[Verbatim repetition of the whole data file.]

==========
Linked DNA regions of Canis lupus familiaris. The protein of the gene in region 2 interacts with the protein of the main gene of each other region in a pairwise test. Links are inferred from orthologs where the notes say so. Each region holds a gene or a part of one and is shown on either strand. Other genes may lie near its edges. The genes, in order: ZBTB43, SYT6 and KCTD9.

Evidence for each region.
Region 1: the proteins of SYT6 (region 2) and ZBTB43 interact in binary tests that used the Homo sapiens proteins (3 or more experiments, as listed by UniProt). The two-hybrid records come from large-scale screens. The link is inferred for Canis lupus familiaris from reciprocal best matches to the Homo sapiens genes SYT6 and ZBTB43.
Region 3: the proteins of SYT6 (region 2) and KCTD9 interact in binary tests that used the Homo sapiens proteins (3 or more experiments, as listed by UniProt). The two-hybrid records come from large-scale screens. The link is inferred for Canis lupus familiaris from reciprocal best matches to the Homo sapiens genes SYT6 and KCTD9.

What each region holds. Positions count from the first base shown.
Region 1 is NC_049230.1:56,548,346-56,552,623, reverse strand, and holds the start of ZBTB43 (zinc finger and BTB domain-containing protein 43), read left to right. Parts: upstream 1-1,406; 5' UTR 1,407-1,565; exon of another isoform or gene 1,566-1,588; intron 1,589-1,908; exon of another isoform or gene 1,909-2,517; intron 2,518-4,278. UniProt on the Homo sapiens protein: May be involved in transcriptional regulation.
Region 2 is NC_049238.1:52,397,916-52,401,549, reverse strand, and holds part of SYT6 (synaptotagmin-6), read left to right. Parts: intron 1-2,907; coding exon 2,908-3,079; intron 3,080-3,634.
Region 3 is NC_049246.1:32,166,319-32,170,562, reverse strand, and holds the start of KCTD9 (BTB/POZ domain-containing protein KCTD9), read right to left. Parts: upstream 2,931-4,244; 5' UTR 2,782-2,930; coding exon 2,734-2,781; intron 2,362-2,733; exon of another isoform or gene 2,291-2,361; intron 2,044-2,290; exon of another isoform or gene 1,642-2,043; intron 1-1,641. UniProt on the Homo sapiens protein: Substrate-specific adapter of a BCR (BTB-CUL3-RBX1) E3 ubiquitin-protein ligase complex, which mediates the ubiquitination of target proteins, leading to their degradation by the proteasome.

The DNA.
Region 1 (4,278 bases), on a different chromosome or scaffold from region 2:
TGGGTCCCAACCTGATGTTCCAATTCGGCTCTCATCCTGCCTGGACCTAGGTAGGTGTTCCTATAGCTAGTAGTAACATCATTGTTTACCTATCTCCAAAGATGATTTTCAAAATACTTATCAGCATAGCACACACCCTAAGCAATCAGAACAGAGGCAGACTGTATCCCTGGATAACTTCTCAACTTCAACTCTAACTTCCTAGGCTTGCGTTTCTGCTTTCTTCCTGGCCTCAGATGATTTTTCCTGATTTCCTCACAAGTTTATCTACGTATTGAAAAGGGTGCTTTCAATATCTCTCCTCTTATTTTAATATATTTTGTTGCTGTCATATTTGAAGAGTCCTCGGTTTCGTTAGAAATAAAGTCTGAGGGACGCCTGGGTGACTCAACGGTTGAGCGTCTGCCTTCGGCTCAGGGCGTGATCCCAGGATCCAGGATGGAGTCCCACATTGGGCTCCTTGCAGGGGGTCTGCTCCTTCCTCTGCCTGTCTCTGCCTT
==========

Linked DNA regions of Canis lupus familiaris. The protein of the gene in region 2 interacts with the protein of the main gene of each other region in a pairwise test. Links are inferred from orthologs where the notes say so. Each region holds a gene or a part of one and is shown on either strand. Other genes may lie near its edges. The genes, in order: ZBTB43, SYT6 and KCTD9.

Evidence for each region.
Region 1: the proteins of SYT6 (region 2) and ZBTB43 interact in binary tests that used the Homo sapiens proteins (3 or more experiments, as listed by UniProt). The two-hybrid records come from large-scale screens. The link is inferred for Canis lupus familiaris from reciprocal best matches to the Homo sapiens genes SYT6 and ZBTB43.
Region 3: the proteins of SYT6 (region 2) and KCTD9 interact in binary tests that used the Homo sapiens proteins (3 or more experiments, as listed by UniProt). The two-hybrid records come from large-scale screens. The link is inferred for Canis lupus familiaris from reciprocal best matches to the Homo sapiens genes SYT6 and KCTD9.

What each region holds. Positions count from the first base shown.
Region 1 is NC_049230.1:56,548,346-56,552,623, reverse strand, and holds the start of ZBTB43 (zinc finger and BTB domain-containing protein 43), read left to right. Parts: upstream 1-1,406; 5' UTR 1,407-1,565; exon of another isoform or gene 1,566-1,588; intron 1,589-1,908; exon of another isoform or gene 1,909-2,517; intron 2,518-4,278. UniProt on the Homo sapiens protein: May be involved in transcriptional regulation.
Region 2 is NC_049238.1:52,397,916-52,401,549, reverse strand, and holds part of SYT6 (synaptotagmin-6), read left to right. Parts: intron 1-2,907; coding exon 2,908-3,079; intron 3,080-3,634.
Region 3 is NC_049246.1:32,166,319-32,170,562, reverse strand, and holds the start of KCTD9 (BTB/POZ domain-containing protein KCTD9), read right to left. Parts: upstream 2,931-4,244; 5' UTR 2,782-2,930; coding exon 2,734-2,781; intron 2,362-2,733; exon of another isoform or gene 2,291-2,361; intron 2,044-2,290; exon of another isoform or gene 1,642-2,043; intron 1-1,641. UniProt on the Homo sapiens protein: Substrate-specific adapter of a BCR (BTB-CUL3-RBX1) E3 ubiquitin-protein ligase complex, which mediates the ubiquitination of target proteins, leading to their degradation by the proteasome.

The DNA.
Region 1 (4,278 bases), on a different chromosome or scaffold from region 2:
TGGGTCCCAACCTGATGTTCCAATTCGGCTCTCATCCTGCCTGGACCTAGGTAGGTGTTCCTATAGCTAGTAGTAACATCATTGTTTACCTATCTCCAAAGATGATTTTCAAAATACTTATCAGCATAGCACACACCCTAAGCAATCAGAACAGAGGCAGACTGTATCCCTGGATAACTTCTCAACTTCAACTCTAACTTCCTAGGCTTGCGTTTCTGCTTTCTTCCTGGCCTCAGATGATTTTTCCTGATTTCCTCACAAGTTTATCTACGTATTGAAAAGGGTGCTTTCAATATCTCTCCTCTTATTTTAATATATTTTGTTGCTGTCATATTTGAAGAGTCCTCGGTTTCGTTAGAAATAAAGTCTGAGGGACGCCTGGGTGACTCAACGGTTGAGCGTCTGCCTTCGGCTCAGGGCGTGATCCCAGGATCCAGGATGGAGTCCCACATTGGGCTCCTTGCAGGGGGTCTGCTCCTTCCTCTGCCTGTCTCTGCCTT